These pioneer communities consist of individual plants, widely spaced. They typically consist of sea kale, yellow horned poppy and sea pea. By autumn the remaining vegetation is very sparse and are patches of plant debris.

As part of my long-term interest in the groyne fields of Bexhill beach, I recently spent the day with an Art and Environment Study Group on a roaming workshop, led by artist Sean Roy Parker. We cycled and stopped to sketch the vegetation that grows above the high water mark on the coastline between Bexhill and Bulverhythe Fishing Yard.

I collected samples of seeds and brown, desiccated plant stems that I photographed and sketched. When I returned to the studio I photographed them again and then digitally draughted the resulting images combining my sketches with the digital photographs.

I shared my illustration of the shingle vegetation on Twitter using #intervention. However, the identification of what I collected proved more difficult. I may need to do some research…

Intervention: Notes from a discussion about the groyne post project

Initial inspirations for the work:

Intervention. When and why did this begin? My personal ease of access to the beach meant that I built an intimate relationship with this particular section of seashore over an extended period of time. At the time I was seeking a connection with the physical world to balance the academic needs of the teaching profession. I feel an enormous sense of purpose and well-being when I spend time on the beach observing and recording the condition of the post-tops.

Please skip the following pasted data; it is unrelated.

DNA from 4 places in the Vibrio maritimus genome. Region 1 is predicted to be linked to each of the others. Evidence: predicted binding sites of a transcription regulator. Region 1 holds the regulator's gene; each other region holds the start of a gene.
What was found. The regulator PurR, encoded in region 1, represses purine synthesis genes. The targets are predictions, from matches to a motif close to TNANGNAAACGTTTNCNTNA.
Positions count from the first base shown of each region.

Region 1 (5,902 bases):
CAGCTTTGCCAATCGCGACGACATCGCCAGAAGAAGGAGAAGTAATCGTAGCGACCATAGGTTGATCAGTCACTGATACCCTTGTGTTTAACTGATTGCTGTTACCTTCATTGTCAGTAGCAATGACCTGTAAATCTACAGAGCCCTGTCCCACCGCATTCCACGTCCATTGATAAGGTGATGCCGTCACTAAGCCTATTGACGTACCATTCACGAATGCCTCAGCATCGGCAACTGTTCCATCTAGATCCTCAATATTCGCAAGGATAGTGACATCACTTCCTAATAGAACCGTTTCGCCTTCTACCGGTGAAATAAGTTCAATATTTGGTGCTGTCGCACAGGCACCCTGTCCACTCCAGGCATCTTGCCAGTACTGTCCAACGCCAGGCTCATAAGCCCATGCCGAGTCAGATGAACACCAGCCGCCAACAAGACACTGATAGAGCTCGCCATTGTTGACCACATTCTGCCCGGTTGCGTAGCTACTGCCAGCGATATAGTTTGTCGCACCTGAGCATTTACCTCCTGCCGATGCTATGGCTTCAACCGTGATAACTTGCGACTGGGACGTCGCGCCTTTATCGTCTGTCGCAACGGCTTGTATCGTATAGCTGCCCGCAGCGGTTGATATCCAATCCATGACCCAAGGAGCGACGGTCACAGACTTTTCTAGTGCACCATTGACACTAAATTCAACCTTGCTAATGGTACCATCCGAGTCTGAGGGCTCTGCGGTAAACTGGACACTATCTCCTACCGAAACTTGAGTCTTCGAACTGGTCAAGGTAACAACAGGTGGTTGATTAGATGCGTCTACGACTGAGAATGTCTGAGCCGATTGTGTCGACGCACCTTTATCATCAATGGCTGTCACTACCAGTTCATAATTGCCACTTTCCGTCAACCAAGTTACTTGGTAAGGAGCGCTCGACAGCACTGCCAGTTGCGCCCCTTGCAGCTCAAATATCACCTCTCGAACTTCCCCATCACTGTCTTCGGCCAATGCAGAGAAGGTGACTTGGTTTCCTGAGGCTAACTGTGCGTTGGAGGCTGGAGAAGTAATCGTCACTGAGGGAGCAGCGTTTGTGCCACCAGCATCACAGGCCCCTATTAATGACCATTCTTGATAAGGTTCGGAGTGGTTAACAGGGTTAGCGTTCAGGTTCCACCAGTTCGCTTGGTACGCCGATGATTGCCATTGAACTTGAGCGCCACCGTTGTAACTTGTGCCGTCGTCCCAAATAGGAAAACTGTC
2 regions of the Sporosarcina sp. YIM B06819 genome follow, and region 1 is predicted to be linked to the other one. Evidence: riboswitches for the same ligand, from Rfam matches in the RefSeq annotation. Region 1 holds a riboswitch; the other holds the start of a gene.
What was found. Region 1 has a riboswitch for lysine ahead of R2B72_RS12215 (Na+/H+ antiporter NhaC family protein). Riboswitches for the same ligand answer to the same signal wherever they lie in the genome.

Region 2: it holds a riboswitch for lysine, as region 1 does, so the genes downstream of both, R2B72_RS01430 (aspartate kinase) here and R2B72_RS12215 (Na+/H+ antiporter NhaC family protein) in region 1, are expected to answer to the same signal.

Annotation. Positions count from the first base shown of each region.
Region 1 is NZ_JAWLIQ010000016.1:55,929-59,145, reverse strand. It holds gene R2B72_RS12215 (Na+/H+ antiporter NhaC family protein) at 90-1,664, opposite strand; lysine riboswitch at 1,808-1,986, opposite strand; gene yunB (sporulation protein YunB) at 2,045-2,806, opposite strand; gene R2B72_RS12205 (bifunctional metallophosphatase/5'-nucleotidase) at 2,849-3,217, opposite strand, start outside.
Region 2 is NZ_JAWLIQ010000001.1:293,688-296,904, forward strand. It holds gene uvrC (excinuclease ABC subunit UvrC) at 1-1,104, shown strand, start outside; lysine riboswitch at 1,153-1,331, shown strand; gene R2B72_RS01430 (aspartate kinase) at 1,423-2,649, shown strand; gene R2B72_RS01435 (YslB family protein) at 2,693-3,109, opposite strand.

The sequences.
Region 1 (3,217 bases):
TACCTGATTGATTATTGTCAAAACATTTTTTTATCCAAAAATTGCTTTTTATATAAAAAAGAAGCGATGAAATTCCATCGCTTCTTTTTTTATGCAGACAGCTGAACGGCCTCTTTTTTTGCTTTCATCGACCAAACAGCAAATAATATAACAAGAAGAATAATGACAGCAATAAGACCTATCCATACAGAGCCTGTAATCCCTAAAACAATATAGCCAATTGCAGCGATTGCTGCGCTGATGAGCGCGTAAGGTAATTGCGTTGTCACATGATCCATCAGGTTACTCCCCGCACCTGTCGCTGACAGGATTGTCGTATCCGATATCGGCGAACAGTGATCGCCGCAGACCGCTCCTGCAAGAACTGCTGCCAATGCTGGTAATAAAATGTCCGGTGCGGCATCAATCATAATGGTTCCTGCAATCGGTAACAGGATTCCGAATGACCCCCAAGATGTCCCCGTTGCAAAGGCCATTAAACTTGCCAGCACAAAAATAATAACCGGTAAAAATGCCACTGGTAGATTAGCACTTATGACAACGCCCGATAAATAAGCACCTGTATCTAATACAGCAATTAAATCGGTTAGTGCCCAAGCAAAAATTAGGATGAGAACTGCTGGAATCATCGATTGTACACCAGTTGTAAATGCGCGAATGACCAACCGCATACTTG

Ideas explored in Intervention:

  • Environmental impact. Changes in our climate are discussed and predicted but are we ignoring the everyday impact of the weather systems upon the landscape around us? What is man-made is often perceived as a natural landscape. The seashore I see at Bexhill is a man-managed environment disrupted by the forces of the sea.